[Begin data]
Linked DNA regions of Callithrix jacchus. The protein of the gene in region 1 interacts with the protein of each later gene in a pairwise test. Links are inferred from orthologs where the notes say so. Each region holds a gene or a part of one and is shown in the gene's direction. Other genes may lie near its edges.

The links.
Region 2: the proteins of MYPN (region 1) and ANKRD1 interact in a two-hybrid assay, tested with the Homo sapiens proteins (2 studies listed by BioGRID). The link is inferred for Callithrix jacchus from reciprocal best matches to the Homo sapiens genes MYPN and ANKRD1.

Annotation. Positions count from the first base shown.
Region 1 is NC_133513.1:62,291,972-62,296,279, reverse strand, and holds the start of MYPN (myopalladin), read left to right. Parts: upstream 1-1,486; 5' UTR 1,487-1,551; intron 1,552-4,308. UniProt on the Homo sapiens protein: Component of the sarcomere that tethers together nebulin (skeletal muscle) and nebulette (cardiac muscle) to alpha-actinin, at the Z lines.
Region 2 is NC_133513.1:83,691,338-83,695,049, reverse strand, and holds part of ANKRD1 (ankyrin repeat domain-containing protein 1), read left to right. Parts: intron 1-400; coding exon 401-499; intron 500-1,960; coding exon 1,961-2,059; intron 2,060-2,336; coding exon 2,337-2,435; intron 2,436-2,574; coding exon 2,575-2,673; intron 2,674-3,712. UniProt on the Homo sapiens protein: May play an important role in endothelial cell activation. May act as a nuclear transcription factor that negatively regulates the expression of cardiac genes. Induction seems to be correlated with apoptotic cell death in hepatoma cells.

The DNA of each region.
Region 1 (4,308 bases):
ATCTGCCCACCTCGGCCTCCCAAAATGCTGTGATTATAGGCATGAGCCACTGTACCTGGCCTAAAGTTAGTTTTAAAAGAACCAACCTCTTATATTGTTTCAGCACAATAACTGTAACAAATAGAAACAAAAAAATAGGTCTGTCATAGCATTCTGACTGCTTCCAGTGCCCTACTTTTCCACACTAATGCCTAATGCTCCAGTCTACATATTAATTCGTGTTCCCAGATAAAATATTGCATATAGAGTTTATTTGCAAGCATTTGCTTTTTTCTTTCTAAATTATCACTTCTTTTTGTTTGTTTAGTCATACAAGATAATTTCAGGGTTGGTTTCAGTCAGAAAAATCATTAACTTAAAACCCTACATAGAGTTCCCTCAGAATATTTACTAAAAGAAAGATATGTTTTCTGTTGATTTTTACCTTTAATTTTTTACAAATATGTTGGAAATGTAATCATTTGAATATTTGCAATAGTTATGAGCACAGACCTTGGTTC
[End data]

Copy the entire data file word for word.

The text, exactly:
Linked DNA regions of Callithrix jacchus. The protein of the gene in region 1 interacts with the protein of each later gene in a pairwise test. Links are inferred from orthologs where the notes say so. Each region holds a gene or a part of one and is shown in the gene's direction. Other genes may lie near its edges.

The links.
Region 2: the proteins of MYPN (region 1) and ANKRD1 interact in a two-hybrid assay, tested with the Homo sapiens proteins (2 studies listed by BioGRID). The link is inferred for Callithrix jacchus from reciprocal best matches to the Homo sapiens genes MYPN and ANKRD1.

Annotation. Positions count from the first base shown.
Region 1 is NC_133513.1:62,291,972-62,296,279, reverse strand, and holds the start of MYPN (myopalladin), read left to right. Parts: upstream 1-1,486; 5' UTR 1,487-1,551; intron 1,552-4,308. UniProt on the Homo sapiens protein: Component of the sarcomere that tethers together nebulin (skeletal muscle) and nebulette (cardiac muscle) to alpha-actinin, at the Z lines.
Region 2 is NC_133513.1:83,691,338-83,695,049, reverse strand, and holds part of ANKRD1 (ankyrin repeat domain-containing protein 1), read left to right. Parts: intron 1-400; coding exon 401-499; intron 500-1,960; coding exon 1,961-2,059; intron 2,060-2,336; coding exon 2,337-2,435; intron 2,436-2,574; coding exon 2,575-2,673; intron 2,674-3,712. UniProt on the Homo sapiens protein: May play an important role in endothelial cell activation. May act as a nuclear transcription factor that negatively regulates the expression of cardiac genes. Induction seems to be correlated with apoptotic cell death in hepatoma cells.

The DNA of each region.
Region 1 (4,308 bases):
ATCTGCCCACCTCGGCCTCCCAAAATGCTGTGATTATAGGCATGAGCCACTGTACCTGGCCTAAAGTTAGTTTTAAAAGAACCAACCTCTTATATTGTTTCAGCACAATAACTGTAACAAATAGAAACAAAAAAATAGGTCTGTCATAGCATTCTGACTGCTTCCAGTGCCCTACTTTTCCACACTAATGCCTAATGCTCCAGTCTACATATTAATTCGTGTTCCCAGATAAAATATTGCATATAGAGTTTATTTGCAAGCATTTGCTTTTTTCTTTCTAAATTATCACTTCTTTTTGTTTGTTTAGTCATACAAGATAATTTCAGGGTTGGTTTCAGTCAGAAAAATCATTAACTTAAAACCCTACATAGAGTTCCCTCAGAATATTTACTAAAAGAAAGATATGTTTTCTGTTGATTTTTACCTTTAATTTTTTACAAATATGTTGGAAATGTAATCATTTGAATATTTGCAATAGTTATGAGCACAGACCTTGGTTC